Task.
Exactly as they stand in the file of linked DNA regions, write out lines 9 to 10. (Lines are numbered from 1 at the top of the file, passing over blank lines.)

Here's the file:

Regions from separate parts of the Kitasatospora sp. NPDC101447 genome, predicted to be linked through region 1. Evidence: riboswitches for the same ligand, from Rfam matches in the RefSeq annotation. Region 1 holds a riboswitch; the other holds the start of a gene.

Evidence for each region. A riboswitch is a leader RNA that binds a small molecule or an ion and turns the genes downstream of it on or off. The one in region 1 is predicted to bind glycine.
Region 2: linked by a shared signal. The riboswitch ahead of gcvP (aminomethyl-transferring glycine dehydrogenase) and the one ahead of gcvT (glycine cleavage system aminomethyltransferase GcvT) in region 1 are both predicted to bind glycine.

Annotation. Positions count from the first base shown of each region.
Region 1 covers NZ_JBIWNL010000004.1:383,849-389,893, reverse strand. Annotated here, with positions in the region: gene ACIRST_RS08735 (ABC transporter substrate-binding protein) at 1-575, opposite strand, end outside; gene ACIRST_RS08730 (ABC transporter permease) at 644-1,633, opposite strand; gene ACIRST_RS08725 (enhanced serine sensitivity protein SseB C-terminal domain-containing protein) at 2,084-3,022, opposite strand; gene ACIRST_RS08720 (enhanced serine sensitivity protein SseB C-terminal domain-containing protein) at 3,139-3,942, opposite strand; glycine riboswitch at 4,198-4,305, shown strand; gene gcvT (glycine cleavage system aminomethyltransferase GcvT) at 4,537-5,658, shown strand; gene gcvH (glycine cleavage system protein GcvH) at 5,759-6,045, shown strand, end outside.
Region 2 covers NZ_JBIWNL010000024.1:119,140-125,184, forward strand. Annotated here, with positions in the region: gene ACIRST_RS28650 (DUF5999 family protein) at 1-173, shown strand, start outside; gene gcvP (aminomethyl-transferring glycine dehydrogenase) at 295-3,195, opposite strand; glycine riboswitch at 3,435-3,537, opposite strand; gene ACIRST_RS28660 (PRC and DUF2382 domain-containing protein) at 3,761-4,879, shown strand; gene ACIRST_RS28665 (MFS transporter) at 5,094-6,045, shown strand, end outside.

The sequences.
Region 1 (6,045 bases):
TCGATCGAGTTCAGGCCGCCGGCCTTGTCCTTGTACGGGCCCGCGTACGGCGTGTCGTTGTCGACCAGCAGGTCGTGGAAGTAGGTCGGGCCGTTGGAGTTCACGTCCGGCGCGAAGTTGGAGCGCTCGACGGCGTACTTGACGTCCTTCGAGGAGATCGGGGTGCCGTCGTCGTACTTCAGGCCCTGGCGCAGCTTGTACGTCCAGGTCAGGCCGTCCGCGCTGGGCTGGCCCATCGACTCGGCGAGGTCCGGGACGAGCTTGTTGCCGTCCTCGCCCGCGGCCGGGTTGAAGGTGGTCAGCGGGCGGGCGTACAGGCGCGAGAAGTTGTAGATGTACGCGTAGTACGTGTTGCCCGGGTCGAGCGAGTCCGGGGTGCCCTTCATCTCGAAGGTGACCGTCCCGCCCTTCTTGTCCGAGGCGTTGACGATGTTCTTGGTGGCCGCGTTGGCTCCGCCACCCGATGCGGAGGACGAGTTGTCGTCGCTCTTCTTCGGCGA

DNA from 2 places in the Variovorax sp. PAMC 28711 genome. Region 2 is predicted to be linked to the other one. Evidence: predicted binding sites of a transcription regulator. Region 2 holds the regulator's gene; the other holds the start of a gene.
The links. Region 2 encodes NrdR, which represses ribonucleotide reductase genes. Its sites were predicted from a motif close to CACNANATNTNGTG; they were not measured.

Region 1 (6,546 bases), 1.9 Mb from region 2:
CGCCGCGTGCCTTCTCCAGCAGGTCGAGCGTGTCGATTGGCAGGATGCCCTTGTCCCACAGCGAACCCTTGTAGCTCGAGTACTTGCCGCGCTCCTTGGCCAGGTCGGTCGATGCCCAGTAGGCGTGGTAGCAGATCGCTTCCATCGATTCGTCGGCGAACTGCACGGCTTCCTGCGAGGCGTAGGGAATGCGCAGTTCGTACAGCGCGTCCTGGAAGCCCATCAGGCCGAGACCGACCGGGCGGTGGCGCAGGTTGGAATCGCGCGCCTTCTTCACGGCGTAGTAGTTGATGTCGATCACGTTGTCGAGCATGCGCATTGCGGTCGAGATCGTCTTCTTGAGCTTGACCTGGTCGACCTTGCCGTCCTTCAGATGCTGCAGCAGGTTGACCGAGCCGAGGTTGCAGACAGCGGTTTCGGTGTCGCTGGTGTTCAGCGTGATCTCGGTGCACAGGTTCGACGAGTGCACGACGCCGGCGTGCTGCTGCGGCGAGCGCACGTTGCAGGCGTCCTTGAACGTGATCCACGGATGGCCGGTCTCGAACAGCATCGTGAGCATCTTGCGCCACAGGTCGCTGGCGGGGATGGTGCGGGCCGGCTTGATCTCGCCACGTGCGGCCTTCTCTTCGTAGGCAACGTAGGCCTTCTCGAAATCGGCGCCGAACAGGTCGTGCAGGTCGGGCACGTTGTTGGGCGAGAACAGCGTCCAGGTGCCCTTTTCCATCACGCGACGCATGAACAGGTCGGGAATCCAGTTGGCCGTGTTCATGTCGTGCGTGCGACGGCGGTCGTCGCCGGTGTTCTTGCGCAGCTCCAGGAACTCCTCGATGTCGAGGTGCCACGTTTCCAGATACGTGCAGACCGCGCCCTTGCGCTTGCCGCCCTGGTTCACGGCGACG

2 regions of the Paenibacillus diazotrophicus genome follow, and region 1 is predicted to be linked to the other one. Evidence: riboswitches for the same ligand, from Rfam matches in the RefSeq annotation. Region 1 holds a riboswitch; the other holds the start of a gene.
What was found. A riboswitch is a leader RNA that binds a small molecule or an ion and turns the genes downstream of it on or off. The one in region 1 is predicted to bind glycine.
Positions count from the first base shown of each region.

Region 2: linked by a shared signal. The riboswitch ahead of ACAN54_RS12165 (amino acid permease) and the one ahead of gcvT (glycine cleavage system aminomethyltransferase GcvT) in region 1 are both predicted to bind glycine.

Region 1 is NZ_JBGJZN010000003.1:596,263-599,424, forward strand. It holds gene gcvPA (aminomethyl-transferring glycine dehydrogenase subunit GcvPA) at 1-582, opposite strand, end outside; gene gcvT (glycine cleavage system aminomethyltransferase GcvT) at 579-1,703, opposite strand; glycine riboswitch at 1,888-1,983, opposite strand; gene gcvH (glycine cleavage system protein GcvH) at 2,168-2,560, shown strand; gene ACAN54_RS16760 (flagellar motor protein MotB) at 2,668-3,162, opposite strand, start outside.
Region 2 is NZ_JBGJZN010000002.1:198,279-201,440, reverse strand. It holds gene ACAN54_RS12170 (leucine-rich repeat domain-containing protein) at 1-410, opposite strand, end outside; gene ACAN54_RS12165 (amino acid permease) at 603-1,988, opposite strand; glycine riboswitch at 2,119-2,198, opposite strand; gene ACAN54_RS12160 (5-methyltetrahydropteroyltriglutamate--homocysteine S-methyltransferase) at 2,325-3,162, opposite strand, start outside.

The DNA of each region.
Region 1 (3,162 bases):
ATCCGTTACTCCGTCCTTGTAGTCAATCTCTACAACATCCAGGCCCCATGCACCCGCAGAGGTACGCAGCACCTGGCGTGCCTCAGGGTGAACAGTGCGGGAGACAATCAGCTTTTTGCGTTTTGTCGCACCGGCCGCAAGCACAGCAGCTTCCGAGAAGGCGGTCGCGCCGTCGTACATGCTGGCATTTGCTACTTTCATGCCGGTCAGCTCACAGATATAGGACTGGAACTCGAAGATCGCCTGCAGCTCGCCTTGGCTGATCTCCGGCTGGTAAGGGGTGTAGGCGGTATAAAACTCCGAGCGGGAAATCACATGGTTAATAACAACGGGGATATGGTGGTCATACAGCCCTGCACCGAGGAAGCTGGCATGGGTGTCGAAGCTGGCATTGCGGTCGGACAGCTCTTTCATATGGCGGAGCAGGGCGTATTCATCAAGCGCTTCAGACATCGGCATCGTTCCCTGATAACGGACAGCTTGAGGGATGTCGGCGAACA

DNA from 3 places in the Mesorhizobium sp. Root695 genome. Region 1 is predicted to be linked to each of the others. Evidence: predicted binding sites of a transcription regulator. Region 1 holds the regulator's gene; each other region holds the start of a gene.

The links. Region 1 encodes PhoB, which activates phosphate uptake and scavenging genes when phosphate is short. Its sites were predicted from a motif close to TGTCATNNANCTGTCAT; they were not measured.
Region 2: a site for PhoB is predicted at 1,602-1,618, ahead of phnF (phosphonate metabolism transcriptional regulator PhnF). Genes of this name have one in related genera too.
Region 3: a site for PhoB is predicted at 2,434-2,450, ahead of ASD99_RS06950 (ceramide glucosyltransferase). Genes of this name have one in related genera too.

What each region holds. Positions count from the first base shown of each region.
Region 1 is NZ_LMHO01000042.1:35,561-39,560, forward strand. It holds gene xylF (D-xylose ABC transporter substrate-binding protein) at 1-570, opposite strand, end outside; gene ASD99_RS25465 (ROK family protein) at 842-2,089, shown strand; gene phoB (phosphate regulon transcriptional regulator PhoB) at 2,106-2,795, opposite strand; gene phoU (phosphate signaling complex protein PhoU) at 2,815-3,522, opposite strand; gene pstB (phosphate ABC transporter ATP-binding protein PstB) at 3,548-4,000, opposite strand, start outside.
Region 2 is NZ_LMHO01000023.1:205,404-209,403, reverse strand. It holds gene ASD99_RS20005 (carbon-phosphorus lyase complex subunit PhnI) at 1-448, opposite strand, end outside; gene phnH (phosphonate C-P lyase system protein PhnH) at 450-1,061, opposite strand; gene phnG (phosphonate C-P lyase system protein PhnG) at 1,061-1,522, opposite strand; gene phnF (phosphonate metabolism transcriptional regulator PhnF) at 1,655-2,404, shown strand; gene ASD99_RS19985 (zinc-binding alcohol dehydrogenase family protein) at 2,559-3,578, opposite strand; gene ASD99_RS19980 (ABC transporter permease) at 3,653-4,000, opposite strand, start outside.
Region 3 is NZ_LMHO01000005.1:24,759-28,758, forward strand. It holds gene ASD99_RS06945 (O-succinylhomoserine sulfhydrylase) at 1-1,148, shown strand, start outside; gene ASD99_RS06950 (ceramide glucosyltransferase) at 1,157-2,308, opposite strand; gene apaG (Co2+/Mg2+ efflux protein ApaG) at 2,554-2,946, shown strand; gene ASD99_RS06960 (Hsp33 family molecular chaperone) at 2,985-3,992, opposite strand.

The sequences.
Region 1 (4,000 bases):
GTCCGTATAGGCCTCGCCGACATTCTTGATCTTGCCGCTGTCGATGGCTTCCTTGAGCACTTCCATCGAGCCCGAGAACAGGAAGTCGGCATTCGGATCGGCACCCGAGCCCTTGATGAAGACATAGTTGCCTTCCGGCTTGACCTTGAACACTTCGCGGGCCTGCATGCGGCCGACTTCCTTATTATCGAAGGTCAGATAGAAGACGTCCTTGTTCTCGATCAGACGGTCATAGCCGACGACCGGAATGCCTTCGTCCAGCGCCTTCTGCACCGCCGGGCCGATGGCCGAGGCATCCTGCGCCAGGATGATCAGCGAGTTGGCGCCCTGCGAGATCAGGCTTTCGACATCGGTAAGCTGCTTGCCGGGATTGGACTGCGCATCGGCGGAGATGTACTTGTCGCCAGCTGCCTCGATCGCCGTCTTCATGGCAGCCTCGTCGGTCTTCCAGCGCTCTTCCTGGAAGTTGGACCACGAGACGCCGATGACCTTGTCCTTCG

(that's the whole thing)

TCGATCGAGTTCAGGCCGCCGGCCTTGTCCTTGTACGGGCCCGCGTACGGCGTGTCGTTGTCGACCAGCAGGTCGTGGAAGTAGGTCGGGCCGTTGGAGTTCACGTCCGGCGCGAAGTTGGAGCGCTCGACGGCGTACTTGACGTCCTTCGAGGAGATCGGGGTGCCGTCGTCGTACTTCAGGCCCTGGCGCAGCTTGTACGTCCAGGTCAGGCCGTCCGCGCTGGGCTGGCCCATCGACTCGGCGAGGTCCGGGACGAGCTTGTTGCCGTCCTCGCCCGCGGCCGGGTTGAAGGTGGTCAGCGGGCGGGCGTACAGGCGCGAGAAGTTGTAGATGTACGCGTAGTACGTGTTGCCCGGGTCGAGCGAGTCCGGGGTGCCCTTCATCTCGAAGGTGACCGTCCCGCCCTTCTTGTCCGAGGCGTTGACGATGTTCTTGGTGGCCGCGTTGGCTCCGCCACCCGATGCGGAGGACGAGTTGTCGTCGCTCTTCTTCGGCGA

DNA from 2 places in the Variovorax sp. PAMC 28711 genome. Region 2 is predicted to be linked to the other one. Evidence: predicted binding sites of a transcription regulator. Region 2 holds the regulator's gene; the other holds the start of a gene.